Share
Wire

Biden's Pick for Treasury Sec. Made Millions Over Past Couple of Years in Speaking Fees

Share

The woman chosen by former Vice President Joe Biden to head the Treasury Department in a prospective Biden administration is drawing attention for racking up millions in speaker fees from the financial industry after leaving her position as the Federal Reserve Chair.

Janet Yellen has spoken at more than 50 in-person and virtual events since 2018, getting more than $7 million in speaker fees, The Wall Street Journal reported.

Although getting millions from speeches is common for current and former public officials, the audiences for these speeches are raising eyebrows.

According to Yellen’s financial disclosure forms, these organizations include massive financial institutions such as the investment banks Goldman Sachs and UBS, the hedge fund Citadel LLC and the City National Bank.

Other large companies, like Google and Salesforce, also paid for Yellen to speak, according to the forms.

Trending:
Watch: The Moment President Trump Knew Woke General Milley Would Lead America Into Disasters

Yellen currently serves as a consultant for the Australia-based Magellan Financial Group Ltd, and plans to resign if she is confirmed to the Treasury secretary post, The Wall Street Journal reported.

Under an ethics agreement between Yellen and the U.S. Office of Government Ethics, she would have to seek special authorization for one year after starting the Treasury job to engage in dealings with Magellan or firms that paid her speaking fees over the past year, according to The Journal.

Still, these engagements are raising concerns that Yellen would give more preference to Wall Street than Main Street. Of course, it’s not a crime to be rich, and there’s no shame in anyone taking money from audiences willing to pay to hear them speak.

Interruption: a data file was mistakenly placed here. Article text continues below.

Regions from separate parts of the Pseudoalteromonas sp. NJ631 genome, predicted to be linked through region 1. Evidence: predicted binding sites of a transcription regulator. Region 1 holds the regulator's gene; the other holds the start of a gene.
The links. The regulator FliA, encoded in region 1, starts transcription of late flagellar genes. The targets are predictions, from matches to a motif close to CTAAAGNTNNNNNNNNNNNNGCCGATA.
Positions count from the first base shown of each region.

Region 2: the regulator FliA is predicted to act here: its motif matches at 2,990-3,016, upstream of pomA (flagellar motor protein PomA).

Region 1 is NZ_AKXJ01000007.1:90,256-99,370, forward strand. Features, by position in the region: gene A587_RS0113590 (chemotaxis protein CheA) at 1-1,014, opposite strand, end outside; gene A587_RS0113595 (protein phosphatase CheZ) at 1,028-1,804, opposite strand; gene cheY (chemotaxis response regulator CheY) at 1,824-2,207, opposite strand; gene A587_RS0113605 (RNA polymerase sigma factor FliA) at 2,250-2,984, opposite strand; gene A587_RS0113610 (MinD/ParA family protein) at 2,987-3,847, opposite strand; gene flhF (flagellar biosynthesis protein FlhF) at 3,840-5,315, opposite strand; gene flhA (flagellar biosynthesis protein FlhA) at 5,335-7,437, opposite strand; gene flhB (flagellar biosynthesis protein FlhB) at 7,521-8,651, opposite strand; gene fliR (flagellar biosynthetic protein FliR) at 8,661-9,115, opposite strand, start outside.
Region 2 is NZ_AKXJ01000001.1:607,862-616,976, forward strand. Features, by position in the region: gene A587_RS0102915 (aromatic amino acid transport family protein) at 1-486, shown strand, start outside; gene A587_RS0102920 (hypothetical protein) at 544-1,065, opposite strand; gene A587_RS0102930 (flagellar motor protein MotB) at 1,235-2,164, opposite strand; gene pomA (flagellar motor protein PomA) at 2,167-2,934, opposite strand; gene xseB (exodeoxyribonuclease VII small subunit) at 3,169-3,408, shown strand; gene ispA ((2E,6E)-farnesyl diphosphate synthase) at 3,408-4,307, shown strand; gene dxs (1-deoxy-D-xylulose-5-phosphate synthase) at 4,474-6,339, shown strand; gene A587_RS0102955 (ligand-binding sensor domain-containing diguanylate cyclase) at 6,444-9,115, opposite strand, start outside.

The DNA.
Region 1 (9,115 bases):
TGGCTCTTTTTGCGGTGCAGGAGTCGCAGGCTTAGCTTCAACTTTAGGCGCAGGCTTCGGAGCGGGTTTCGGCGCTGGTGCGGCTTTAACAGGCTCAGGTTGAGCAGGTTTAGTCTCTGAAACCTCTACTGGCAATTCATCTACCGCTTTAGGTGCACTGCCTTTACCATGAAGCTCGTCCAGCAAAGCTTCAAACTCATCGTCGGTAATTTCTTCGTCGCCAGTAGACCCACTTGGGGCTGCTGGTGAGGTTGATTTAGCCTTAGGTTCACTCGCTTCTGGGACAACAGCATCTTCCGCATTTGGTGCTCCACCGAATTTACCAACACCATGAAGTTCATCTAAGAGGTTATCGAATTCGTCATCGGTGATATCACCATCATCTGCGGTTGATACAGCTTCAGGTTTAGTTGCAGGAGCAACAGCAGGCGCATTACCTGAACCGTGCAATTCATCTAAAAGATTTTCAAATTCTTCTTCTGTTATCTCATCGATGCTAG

But at a time when liberals seem as obsessed with “income inequality” as they are with mythical “systemic racism,” the image of a prospective Treasure secretary raking in millions over two years just for speaking to select groups from unimaginably wealthy corporations is not what Biden’s team and its Democratic supporters want the public to see.

Should Janet Yellen be the next secretary of the Treasury Department?

To average Americans, it might look like Yellen is already in Wall Street’s pockets, but Team Biden wants to assure everyone that Yellen will be working “on behalf of the American people.”

“Janet Yellen is among the pre-eminent economic policymakers in the world today. Since leaving the Fed after several decades in public service, she has spoken at economic conferences, universities and to business groups and financial institutions about her experiences … Her experience and expertise are the reasons President-elect Biden wanted her on his team working for him and on behalf of the American people to help us build back better from this economic crisis,” a statement from a Biden spokesperson said, according to Fox Business.

Oregon Democratic Sen. Ron Wyden, the ranking Democratic member on the Senate Finance Committee, tried to shrug off the Yellen speaking-fee issue.

Related:
Leftist Protesters Block WWII Veterans from Attending Pearl Harbor Ceremony: Report

“Secretary-designate Yellen is one of the world’s top economic minds, and her perspective on economic matters has been widely sought after since she left the Federal Reserve,” Wyden said, according to Reuters.

At 74 years old, Yellen is a conventional pick from the Biden team, given her decades serving in the public sector on economic matters.

Her friendliness with large corporations is most definitely a slap in the face to the progressive wing of the Democratic Party, which would have preferred someone like Massachusetts Sen. Elizabeth Warren as Treasury Secretary.

Biden’s choice of Yellen only solidifies what many Americans already knew about a Biden administration: That it would perpetuate the Democratic establishment.

This article appeared originally on The Western Journal.

Submit a Correction →



Tags:
, , , , , ,
Share

Conversation